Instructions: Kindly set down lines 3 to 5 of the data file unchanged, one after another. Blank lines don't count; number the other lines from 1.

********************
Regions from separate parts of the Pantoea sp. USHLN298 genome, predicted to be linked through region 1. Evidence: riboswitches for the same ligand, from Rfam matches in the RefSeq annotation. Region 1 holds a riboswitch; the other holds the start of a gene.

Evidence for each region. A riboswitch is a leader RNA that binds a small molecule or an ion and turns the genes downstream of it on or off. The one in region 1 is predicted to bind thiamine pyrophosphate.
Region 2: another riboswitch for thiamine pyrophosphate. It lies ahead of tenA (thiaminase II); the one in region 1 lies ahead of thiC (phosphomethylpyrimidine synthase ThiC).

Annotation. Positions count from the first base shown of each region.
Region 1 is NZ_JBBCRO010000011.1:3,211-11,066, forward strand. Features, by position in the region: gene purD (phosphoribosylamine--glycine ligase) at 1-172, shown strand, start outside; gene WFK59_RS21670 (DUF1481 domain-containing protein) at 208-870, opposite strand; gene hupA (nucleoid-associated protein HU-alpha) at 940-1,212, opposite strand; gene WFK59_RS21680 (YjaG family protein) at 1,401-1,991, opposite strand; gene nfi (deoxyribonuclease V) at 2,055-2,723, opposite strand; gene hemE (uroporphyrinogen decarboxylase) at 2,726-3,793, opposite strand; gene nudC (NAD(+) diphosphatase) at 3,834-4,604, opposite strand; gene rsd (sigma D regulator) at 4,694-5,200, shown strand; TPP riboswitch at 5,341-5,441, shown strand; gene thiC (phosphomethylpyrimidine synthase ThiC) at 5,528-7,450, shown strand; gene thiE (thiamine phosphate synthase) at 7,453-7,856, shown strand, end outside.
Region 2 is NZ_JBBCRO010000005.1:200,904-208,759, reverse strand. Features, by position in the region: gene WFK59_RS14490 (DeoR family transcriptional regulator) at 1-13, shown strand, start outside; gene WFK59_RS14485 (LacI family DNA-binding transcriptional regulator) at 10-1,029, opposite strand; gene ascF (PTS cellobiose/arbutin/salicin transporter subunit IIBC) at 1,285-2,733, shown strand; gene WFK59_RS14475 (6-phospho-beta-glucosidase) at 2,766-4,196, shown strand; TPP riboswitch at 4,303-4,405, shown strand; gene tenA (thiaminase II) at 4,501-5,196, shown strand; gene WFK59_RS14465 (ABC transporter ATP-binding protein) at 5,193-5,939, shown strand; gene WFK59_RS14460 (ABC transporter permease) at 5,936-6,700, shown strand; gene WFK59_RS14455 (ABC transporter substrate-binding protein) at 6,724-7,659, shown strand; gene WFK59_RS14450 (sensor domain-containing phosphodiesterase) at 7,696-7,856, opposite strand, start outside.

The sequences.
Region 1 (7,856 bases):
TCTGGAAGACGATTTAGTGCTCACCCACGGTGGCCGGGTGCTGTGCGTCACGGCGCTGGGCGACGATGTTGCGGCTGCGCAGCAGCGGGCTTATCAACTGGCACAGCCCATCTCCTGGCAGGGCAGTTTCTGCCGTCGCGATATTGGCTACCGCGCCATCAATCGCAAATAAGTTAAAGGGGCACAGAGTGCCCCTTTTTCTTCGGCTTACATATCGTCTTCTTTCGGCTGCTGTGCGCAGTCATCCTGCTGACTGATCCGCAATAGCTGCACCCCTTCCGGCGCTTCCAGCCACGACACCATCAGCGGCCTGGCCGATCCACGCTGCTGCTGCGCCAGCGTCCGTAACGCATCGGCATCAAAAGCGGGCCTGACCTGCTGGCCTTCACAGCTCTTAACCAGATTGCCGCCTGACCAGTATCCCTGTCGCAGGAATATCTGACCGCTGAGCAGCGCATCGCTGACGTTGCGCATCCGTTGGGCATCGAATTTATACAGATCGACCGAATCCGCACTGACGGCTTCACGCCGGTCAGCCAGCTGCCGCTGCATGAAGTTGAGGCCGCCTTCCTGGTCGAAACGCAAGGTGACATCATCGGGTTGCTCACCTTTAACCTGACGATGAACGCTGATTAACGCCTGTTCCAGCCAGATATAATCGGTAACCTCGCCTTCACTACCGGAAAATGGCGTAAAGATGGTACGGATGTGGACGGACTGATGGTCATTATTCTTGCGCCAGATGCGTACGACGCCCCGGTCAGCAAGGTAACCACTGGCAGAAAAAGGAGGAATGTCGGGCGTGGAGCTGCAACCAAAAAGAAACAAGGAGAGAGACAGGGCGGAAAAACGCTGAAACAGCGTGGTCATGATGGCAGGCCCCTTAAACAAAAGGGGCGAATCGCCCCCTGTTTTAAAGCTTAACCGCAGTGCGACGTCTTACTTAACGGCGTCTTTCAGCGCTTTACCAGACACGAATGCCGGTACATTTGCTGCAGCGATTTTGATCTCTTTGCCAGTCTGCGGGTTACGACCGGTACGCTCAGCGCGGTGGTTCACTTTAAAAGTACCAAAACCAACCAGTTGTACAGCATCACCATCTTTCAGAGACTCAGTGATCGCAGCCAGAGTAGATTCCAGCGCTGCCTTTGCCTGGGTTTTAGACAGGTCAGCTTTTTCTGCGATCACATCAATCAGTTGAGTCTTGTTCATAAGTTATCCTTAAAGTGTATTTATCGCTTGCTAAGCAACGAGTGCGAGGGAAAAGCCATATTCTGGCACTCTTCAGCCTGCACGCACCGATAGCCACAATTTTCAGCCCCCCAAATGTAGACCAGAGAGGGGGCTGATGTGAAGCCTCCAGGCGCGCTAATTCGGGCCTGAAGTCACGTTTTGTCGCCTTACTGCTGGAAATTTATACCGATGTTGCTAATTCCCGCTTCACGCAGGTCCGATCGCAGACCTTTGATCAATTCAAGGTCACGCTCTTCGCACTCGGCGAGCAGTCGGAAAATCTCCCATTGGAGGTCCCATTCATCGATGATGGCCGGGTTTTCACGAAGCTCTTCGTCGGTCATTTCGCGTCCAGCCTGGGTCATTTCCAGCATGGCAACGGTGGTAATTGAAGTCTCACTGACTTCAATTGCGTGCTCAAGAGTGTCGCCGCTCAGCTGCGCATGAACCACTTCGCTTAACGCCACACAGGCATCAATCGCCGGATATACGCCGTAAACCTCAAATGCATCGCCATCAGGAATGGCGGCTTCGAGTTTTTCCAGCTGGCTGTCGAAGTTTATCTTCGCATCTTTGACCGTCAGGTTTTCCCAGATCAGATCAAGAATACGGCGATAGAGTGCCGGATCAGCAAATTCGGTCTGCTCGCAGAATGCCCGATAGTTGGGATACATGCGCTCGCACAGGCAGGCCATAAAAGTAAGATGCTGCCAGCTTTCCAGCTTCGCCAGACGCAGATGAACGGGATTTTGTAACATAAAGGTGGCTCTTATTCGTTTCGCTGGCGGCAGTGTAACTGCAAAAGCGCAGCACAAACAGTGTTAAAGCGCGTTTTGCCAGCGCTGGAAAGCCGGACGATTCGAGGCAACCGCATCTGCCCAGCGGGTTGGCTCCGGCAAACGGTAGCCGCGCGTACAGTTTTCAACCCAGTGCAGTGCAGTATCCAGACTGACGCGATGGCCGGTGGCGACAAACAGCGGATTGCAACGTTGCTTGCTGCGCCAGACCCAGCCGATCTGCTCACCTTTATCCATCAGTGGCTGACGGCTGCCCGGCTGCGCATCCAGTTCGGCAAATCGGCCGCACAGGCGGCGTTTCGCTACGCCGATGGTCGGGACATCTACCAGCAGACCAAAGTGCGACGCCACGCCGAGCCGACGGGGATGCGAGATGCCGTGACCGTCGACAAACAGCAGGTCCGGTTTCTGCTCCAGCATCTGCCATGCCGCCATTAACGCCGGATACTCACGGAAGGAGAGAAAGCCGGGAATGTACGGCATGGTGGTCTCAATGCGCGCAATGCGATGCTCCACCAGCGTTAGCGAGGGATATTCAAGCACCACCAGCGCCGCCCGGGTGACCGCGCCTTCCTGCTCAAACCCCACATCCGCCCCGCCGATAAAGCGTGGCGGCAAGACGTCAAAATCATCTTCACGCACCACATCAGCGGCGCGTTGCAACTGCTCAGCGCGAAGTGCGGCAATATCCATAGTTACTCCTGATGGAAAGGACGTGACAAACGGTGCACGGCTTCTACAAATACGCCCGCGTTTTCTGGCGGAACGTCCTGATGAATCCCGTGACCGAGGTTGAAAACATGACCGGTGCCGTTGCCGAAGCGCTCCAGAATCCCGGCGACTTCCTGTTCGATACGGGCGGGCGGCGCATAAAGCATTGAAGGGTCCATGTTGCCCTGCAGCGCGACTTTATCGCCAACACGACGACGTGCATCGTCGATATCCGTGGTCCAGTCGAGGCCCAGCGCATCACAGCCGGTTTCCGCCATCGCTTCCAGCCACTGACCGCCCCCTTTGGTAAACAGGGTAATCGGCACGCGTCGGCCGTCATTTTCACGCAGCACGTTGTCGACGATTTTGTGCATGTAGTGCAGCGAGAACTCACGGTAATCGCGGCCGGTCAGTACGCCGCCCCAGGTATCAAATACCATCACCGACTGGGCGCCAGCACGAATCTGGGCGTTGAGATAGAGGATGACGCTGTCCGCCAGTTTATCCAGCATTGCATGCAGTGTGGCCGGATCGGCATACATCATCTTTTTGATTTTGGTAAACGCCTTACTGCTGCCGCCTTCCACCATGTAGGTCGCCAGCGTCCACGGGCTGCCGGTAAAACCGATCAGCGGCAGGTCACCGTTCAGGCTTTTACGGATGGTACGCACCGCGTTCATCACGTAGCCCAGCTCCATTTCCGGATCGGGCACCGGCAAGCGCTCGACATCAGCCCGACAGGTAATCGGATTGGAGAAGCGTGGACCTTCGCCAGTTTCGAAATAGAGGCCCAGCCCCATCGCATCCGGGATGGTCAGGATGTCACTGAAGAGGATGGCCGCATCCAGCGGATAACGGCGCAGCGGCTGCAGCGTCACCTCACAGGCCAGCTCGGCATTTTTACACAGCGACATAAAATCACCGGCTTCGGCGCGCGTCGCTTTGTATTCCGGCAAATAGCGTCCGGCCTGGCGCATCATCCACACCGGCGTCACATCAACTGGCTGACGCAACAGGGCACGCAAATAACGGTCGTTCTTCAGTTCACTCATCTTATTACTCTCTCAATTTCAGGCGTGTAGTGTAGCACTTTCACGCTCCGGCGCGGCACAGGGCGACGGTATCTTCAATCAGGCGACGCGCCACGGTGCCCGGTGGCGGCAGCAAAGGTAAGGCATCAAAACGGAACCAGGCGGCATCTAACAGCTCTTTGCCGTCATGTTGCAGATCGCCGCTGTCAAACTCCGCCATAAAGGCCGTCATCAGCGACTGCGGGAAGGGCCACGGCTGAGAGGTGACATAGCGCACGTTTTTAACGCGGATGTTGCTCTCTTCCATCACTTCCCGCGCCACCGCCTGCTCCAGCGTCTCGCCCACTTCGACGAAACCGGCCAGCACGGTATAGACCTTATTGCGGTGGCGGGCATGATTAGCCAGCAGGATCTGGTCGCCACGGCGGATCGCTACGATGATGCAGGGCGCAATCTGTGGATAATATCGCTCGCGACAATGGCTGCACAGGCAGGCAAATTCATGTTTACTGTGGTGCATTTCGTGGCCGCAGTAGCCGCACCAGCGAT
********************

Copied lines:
Region 2: another riboswitch for thiamine pyrophosphate. It lies ahead of tenA (thiaminase II); the one in region 1 lies ahead of thiC (phosphomethylpyrimidine synthase ThiC).

Annotation. Positions count from the first base shown of each region.
Region 1 is NZ_JBBCRO010000011.1:3,211-11,066, forward strand. Features, by position in the region: gene purD (phosphoribosylamine--glycine ligase) at 1-172, shown strand, start outside; gene WFK59_RS21670 (DUF1481 domain-containing protein) at 208-870, opposite strand; gene hupA (nucleoid-associated protein HU-alpha) at 940-1,212, opposite strand; gene WFK59_RS21680 (YjaG family protein) at 1,401-1,991, opposite strand; gene nfi (deoxyribonuclease V) at 2,055-2,723, opposite strand; gene hemE (uroporphyrinogen decarboxylase) at 2,726-3,793, opposite strand; gene nudC (NAD(+) diphosphatase) at 3,834-4,604, opposite strand; gene rsd (sigma D regulator) at 4,694-5,200, shown strand; TPP riboswitch at 5,341-5,441, shown strand; gene thiC (phosphomethylpyrimidine synthase ThiC) at 5,528-7,450, shown strand; gene thiE (thiamine phosphate synthase) at 7,453-7,856, shown strand, end outside.